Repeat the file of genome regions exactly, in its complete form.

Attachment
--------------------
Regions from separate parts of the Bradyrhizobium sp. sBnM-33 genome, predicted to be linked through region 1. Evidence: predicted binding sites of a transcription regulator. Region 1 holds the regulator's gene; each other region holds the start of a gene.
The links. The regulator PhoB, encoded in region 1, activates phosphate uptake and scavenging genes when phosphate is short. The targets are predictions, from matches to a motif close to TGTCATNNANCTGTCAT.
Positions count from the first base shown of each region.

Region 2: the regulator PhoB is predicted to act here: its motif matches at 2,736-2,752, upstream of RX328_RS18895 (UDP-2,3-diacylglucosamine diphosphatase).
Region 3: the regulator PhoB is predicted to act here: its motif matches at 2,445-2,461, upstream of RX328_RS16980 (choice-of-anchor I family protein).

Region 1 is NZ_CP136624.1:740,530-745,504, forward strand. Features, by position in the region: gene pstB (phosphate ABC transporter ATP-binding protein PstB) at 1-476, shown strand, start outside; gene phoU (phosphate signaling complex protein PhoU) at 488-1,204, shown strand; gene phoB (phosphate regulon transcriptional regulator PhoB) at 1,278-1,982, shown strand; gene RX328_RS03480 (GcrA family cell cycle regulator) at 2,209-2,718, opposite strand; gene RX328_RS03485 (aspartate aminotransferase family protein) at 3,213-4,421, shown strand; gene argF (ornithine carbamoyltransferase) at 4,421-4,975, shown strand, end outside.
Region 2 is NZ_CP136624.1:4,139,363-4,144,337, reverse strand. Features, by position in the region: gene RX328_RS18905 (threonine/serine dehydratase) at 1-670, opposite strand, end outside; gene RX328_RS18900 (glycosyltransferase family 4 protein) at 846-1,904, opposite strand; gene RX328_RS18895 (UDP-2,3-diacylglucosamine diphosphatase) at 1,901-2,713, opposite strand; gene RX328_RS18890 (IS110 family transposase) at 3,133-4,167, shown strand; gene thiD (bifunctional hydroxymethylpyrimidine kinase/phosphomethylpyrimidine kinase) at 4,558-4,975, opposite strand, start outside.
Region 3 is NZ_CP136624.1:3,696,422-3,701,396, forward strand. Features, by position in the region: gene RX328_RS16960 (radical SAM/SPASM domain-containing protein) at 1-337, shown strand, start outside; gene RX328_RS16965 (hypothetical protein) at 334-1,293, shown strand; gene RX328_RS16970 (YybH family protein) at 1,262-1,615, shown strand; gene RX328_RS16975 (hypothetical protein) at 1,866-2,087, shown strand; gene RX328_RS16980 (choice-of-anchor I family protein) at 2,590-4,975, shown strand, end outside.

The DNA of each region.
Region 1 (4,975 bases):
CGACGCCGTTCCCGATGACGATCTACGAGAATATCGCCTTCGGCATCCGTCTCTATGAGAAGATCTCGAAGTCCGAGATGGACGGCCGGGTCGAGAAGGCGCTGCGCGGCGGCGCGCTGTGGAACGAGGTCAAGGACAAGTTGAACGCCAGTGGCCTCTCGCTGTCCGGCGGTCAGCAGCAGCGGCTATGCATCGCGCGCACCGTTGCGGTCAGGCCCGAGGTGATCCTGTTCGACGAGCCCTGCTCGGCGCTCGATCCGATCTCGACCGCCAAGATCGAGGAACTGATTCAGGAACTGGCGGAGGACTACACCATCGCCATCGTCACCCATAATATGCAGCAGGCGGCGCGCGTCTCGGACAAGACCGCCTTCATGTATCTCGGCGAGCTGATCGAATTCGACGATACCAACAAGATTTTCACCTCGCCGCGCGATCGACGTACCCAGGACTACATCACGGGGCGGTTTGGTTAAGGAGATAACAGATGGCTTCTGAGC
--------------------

Regions from separate parts of the Bradyrhizobium sp. sBnM-33 genome, predicted to be linked through region 1. Evidence: predicted binding sites of a transcription regulator. Region 1 holds the regulator's gene; each other region holds the start of a gene.
The links. The regulator PhoB, encoded in region 1, activates phosphate uptake and scavenging genes when phosphate is short. The targets are predictions, from matches to a motif close to TGTCATNNANCTGTCAT.
Positions count from the first base shown of each region.

Region 2: the regulator PhoB is predicted to act here: its motif matches at 2,736-2,752, upstream of RX328_RS18895 (UDP-2,3-diacylglucosamine diphosphatase).
Region 3: the regulator PhoB is predicted to act here: its motif matches at 2,445-2,461, upstream of RX328_RS16980 (choice-of-anchor I family protein).

Region 1 is NZ_CP136624.1:740,530-745,504, forward strand. Features, by position in the region: gene pstB (phosphate ABC transporter ATP-binding protein PstB) at 1-476, shown strand, start outside; gene phoU (phosphate signaling complex protein PhoU) at 488-1,204, shown strand; gene phoB (phosphate regulon transcriptional regulator PhoB) at 1,278-1,982, shown strand; gene RX328_RS03480 (GcrA family cell cycle regulator) at 2,209-2,718, opposite strand; gene RX328_RS03485 (aspartate aminotransferase family protein) at 3,213-4,421, shown strand; gene argF (ornithine carbamoyltransferase) at 4,421-4,975, shown strand, end outside.
Region 2 is NZ_CP136624.1:4,139,363-4,144,337, reverse strand. Features, by position in the region: gene RX328_RS18905 (threonine/serine dehydratase) at 1-670, opposite strand, end outside; gene RX328_RS18900 (glycosyltransferase family 4 protein) at 846-1,904, opposite strand; gene RX328_RS18895 (UDP-2,3-diacylglucosamine diphosphatase) at 1,901-2,713, opposite strand; gene RX328_RS18890 (IS110 family transposase) at 3,133-4,167, shown strand; gene thiD (bifunctional hydroxymethylpyrimidine kinase/phosphomethylpyrimidine kinase) at 4,558-4,975, opposite strand, start outside.
Region 3 is NZ_CP136624.1:3,696,422-3,701,396, forward strand. Features, by position in the region: gene RX328_RS16960 (radical SAM/SPASM domain-containing protein) at 1-337, shown strand, start outside; gene RX328_RS16965 (hypothetical protein) at 334-1,293, shown strand; gene RX328_RS16970 (YybH family protein) at 1,262-1,615, shown strand; gene RX328_RS16975 (hypothetical protein) at 1,866-2,087, shown strand; gene RX328_RS16980 (choice-of-anchor I family protein) at 2,590-4,975, shown strand, end outside.

The DNA of each region.
Region 1 (4,975 bases):
CGACGCCGTTCCCGATGACGATCTACGAGAATATCGCCTTCGGCATCCGTCTCTATGAGAAGATCTCGAAGTCCGAGATGGACGGCCGGGTCGAGAAGGCGCTGCGCGGCGGCGCGCTGTGGAACGAGGTCAAGGACAAGTTGAACGCCAGTGGCCTCTCGCTGTCCGGCGGTCAGCAGCAGCGGCTATGCATCGCGCGCACCGTTGCGGTCAGGCCCGAGGTGATCCTGTTCGACGAGCCCTGCTCGGCGCTCGATCCGATCTCGACCGCCAAGATCGAGGAACTGATTCAGGAACTGGCGGAGGACTACACCATCGCCATCGTCACCCATAATATGCAGCAGGCGGCGCGCGTCTCGGACAAGACCGCCTTCATGTATCTCGGCGAGCTGATCGAATTCGACGATACCAACAAGATTTTCACCTCGCCGCGCGATCGACGTACCCAGGACTACATCACGGGGCGGTTTGGTTAAGGAGATAACAGATGGCTTCTGAGC